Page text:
Letters to the Editor


Others would love that 'lousy' $70,000 salary

Governor Cayetano criticized Daniel Mollway, director of the State Ethics Commission, for making public comments "outside his jurisdiction." The governor felt that Senate reappointment of Joe Blanco, his executive assistant, to the University of Hawaii Board of Regents was "tainted" by Mollway's remarks.

Mollway was quick to apologize for his remarks, which he called unfortunate and unintended. Probably a small issue, I guess.

But what really troubled me was the governor's comment to reporters that Blanco's salary as an aide was a "lousy $70,000 a year."

Seventy grand a year is hardly a "lousy" income. The majority of us earn far less. Is this the same governor wielding the job-cutting ax through state employment and so many state-funded programs?

Watch out for "unintended remarks."

JOE TALANOA



West Oahu would be just another mediocre school

A new West Oahu College campus would be a great boon to a bloated construction industry subsidized by massive public projects like H-3, but we cannot afford it.

Recently a television station reported a $270 million maintenance backlog in our public schools. UH-Manoa has a $33 million backlog. It is no coincidence that both our public schools and our university now consistently appear near the bottom in national rankings. As a Roosevelt grad and UH alumnus, I find this slide into sub-mediocrity painful to watch.

Excellence takes money, and the state has shown in budget after budget, year after year, that it does not support excellence in the educational institutions it already has. Given this reality, Senator Kanno's description of an imaginary West Oahu College as "world renowned" is a naive fantasy.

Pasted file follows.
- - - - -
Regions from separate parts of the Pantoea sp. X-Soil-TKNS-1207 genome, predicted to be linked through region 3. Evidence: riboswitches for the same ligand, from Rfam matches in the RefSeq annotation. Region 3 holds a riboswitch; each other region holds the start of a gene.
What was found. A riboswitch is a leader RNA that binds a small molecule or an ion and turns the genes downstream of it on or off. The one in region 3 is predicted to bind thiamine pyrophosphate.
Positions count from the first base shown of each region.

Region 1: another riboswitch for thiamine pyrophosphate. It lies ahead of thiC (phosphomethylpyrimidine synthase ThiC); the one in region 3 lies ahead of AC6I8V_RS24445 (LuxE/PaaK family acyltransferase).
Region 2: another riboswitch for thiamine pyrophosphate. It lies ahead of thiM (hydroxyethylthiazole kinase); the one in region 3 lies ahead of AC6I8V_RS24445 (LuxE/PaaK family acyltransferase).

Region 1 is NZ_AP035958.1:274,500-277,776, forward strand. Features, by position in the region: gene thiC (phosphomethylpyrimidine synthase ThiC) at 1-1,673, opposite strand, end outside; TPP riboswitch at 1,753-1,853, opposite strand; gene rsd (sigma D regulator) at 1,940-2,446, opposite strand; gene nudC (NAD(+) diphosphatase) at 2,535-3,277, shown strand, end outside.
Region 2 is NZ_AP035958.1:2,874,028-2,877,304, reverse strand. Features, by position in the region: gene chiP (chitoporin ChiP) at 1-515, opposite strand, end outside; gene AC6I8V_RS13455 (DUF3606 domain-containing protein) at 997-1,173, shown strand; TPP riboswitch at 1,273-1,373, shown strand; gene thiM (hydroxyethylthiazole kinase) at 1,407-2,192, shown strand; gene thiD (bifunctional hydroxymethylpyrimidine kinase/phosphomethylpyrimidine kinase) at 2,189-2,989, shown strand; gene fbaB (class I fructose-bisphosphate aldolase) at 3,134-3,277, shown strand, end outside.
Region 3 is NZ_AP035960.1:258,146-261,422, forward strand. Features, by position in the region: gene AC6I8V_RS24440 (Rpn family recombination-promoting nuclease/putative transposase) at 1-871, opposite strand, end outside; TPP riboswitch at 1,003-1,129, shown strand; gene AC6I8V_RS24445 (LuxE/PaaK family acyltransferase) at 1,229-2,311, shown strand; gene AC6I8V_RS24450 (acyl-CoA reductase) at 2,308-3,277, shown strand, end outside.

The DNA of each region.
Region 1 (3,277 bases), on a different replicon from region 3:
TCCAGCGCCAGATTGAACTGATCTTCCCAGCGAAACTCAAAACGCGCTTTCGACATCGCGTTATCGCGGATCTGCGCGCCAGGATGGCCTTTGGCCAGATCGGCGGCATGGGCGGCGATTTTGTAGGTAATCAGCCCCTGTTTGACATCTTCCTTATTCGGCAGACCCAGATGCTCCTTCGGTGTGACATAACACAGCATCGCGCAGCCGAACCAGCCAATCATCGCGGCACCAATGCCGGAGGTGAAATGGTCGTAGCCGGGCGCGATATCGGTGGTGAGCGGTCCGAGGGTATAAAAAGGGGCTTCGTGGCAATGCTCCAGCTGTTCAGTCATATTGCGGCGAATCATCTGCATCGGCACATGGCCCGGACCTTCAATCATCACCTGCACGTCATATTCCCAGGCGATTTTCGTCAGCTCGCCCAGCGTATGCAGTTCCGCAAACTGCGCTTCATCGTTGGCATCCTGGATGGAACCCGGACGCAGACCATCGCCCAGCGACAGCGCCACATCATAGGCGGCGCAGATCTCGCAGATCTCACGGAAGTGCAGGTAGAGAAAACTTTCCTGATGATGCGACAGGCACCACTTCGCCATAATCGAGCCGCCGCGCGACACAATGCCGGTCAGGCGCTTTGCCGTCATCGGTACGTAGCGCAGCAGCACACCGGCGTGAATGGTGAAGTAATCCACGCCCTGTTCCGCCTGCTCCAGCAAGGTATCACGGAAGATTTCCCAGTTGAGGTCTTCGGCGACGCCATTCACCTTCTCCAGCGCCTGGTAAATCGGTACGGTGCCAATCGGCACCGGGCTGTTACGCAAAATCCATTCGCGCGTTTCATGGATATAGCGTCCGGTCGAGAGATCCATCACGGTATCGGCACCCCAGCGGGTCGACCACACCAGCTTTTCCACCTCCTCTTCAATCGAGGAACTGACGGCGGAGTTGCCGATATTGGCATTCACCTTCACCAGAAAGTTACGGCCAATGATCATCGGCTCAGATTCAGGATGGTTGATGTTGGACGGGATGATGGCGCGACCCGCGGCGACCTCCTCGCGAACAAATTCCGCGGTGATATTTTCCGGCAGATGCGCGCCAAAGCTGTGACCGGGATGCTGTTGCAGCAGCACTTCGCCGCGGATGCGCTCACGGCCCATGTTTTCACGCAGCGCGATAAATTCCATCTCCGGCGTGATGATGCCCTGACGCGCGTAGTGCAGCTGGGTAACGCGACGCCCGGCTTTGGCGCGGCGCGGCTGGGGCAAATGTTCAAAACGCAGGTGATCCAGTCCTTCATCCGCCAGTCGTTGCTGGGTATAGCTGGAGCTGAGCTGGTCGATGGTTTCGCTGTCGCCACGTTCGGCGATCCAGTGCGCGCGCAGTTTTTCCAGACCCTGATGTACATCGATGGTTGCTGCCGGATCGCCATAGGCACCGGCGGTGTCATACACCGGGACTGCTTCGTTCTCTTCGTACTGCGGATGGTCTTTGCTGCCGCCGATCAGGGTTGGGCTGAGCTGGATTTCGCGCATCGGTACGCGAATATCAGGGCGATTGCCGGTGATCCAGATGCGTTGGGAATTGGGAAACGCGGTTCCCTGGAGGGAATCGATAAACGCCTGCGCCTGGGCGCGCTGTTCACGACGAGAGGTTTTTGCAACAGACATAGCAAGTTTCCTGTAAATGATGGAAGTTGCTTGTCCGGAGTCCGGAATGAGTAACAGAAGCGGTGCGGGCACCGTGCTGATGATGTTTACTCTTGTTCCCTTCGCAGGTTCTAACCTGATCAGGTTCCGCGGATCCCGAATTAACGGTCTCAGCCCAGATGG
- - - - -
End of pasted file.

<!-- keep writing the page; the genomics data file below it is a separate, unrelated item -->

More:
The developers stand to benefit the most from West Oahu. Let them use some of those profits to lure BYU, Chaminade or Hawaii Pacific to open a branch campus in Ewa with land grants and financial incentives.

JAN BECKET



Hawaii should join fight against big tobacco firms

Recently the Liggett Group has offered to settle the legal landmark tobacco liability suits with five states. Hawaii is not a party in the suit, therefore, Hawaii will not share in the settlement. Why didn't Hawaii participate? Hawaii should join the other states in a class-action suit against these other tobacco corporations!

HOW TIM CHANG



Marriage has been clearly defined for opposite sexes

There is no such a thing as same-sex marriage. In fact, same-sex marriage is a semantic, logical and legal impossibility. Marriage is by common and virtually universal acceptance and unarguably defined as the state of two persons of opposite sex being united as husband and wife (Webster's Third International Dictionary, and without doubt every other dictionary in the English language).

It is impossible for persons of the same sex to marry when the word marriage is so defined. Consequently there can exist no constitutional right for persons of the same sex to enter the marital state.

Justices Moon and Levinson, in finding the existence of a right which cannot by its definition exist, have asserted that their decision is not reviewable by the U.S. Supreme Court. Unfortunately, in this case at least, our justices are not elected. Unbelievably we have considered providing for a constitutional amendment to define what needs no definition.

Perhaps what we are dealing with is the same situation Alice faced when Humpty Dumpty said to her, "When I use a word, it means just what I choose it to mean - neither more or less."

A. LEIOMALAMA SOLOMON
Senator, First District




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